So when I was in touch with the guide, I said to her, "I just found out that my family was actually from Pereiaslav, and I would love to see Pereiaslav." And we were emailing back and forth. And I got the impression that this was kind of a big lift, and I didn't really understand until I got there. And I said to her, "Well, should I rent a car?" She's like, "No, no, no, no, don't rent a car."

(The textile factory which used to be the synagogue, probably attended by Bruce's grandparents)

I'm like, "Okay." She's like, "No, we'll get a driver." And, and the cost of this driver and guide were a fraction of what you would expect to spend here. And so, we set this up and we did this over the two days, and it ended up being an incredible experience. And I guess after visiting Pereiaslav, we got to see the building that was the synagogue in Pereiaslav from 1901 to 1926. At this point now, it's a small textile factory. So, I was able to actually go in and see the looms, and I bought a tablecloth there. And they still have on the weekends this small museum of Jewish history in the building. So, it was very interesting.

And so the other thing I did on that trip was, because I love wine, I was searching for wine bars in Kiev. And I found one that looked really interesting. It was called Like a Locals Wine Bar. So, on my first night there, I went to the wine bar and I sat down and I found this wonderful, very thoughtful, curated list of about 40 selections, but all the wine was from Ukraine. And that was just impressive. I had no idea. I think we all are aware, wine people I should say are aware, of the history in Hungary, for example, of incredible winemaking. But very few people know anything about wines from Ukraine.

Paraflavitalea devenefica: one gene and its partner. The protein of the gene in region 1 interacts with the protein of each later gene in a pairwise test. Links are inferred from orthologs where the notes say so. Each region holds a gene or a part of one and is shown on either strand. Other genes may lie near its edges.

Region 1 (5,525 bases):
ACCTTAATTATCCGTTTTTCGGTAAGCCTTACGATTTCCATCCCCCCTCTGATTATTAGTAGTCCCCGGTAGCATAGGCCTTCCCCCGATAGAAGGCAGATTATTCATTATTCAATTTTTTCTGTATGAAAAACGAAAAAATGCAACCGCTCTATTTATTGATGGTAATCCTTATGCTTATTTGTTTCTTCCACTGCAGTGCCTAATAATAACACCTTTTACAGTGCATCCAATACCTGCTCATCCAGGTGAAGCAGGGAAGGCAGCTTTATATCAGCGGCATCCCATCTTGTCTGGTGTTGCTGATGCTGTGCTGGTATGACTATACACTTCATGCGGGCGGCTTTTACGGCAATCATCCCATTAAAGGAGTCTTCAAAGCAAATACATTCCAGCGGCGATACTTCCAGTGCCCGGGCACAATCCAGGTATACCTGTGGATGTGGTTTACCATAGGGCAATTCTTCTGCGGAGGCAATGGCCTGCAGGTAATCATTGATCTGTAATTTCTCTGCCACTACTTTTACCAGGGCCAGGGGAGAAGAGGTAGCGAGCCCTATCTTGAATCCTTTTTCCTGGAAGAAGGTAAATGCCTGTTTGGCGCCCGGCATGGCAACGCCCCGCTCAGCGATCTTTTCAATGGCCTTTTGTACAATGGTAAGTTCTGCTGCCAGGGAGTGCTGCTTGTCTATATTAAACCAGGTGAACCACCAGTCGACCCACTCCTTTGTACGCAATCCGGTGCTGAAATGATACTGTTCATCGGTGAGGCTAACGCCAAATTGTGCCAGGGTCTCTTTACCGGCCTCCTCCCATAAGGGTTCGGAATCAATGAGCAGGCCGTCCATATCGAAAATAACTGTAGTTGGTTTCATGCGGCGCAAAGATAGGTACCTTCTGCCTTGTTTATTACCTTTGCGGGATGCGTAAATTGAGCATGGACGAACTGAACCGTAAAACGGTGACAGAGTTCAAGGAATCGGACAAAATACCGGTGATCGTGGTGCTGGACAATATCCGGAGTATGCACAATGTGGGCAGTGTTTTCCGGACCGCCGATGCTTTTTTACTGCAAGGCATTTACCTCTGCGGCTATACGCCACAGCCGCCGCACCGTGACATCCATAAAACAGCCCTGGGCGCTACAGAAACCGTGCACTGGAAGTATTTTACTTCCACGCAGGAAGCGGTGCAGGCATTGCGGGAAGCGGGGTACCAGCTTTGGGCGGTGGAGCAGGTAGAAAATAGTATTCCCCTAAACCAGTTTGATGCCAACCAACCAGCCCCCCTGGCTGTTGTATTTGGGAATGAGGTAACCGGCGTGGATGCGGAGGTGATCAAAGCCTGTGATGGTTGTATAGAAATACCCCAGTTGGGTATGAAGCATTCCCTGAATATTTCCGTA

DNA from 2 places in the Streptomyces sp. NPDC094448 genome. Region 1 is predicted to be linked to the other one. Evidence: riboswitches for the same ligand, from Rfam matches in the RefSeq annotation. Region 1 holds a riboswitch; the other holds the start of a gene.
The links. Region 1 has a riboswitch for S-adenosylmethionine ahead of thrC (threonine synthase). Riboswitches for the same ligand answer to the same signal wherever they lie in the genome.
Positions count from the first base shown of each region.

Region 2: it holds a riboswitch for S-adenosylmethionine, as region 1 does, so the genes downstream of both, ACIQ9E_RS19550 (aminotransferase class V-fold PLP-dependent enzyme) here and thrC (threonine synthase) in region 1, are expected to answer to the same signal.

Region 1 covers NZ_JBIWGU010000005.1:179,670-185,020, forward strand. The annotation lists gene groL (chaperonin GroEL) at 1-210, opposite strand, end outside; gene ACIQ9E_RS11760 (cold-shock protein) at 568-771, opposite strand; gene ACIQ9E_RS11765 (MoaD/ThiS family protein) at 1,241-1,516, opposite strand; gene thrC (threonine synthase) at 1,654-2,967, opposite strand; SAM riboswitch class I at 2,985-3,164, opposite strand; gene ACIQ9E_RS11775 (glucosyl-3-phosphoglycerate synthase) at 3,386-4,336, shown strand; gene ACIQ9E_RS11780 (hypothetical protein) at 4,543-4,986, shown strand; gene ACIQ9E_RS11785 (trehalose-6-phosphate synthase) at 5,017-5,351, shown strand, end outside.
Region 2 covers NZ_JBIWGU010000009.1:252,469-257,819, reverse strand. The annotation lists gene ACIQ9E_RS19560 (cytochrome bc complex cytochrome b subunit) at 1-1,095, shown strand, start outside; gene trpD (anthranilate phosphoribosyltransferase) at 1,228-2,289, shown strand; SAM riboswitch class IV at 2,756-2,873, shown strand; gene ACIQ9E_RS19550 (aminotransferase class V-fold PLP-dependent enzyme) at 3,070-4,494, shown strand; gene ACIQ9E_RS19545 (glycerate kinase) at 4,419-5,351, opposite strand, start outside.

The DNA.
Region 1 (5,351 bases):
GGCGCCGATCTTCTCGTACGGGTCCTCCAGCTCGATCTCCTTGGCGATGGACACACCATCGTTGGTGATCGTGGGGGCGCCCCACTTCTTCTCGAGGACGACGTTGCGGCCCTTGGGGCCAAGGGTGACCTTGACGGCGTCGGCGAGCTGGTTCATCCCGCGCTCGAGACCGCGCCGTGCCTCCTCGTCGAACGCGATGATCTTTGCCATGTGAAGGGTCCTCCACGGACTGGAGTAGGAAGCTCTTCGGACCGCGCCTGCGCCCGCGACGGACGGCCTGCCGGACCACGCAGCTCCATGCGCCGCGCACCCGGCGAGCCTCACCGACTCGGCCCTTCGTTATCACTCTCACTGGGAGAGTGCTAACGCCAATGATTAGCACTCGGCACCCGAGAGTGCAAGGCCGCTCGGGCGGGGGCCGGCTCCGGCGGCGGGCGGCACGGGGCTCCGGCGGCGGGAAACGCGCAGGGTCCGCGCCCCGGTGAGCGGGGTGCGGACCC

So I started to get interested and do a little research and mainly it was just primary research, just sitting down. And it was interesting because they only offered five or six wines by the glass. And I'm like, "I've got to try at least 12 or 15 of these." There was Furmint, this and that. So, I was buying bottles, and bottles on the list were $10 a piece. So, I made a lot of friends that night. I ended up buying several bottles and sharing them with folks in the restaurant.

But through that, I spoke to one of the sommeliers in the wine bar and I gave her my card and I didn't think much more about it after I left, but about three weeks later after I got home, I got an email from this guy, Sergiy. And he said, "Hi, I'm Sergiy. I'm one of the founders of Like a Locals Wine Bar. I got your card. I think it's really cool what you're doing with Gotham Project. I'm going to be in New York in two weeks. I'm going to vacation in Mexico with my fiancé. Could we meet up?" And I was like, "Fantastic. Absolutely". So, we met up for lunch when he was here in New York and we became friendly. And that's how, I guess, the roots of this project started, the Elijah's Fifth Cup.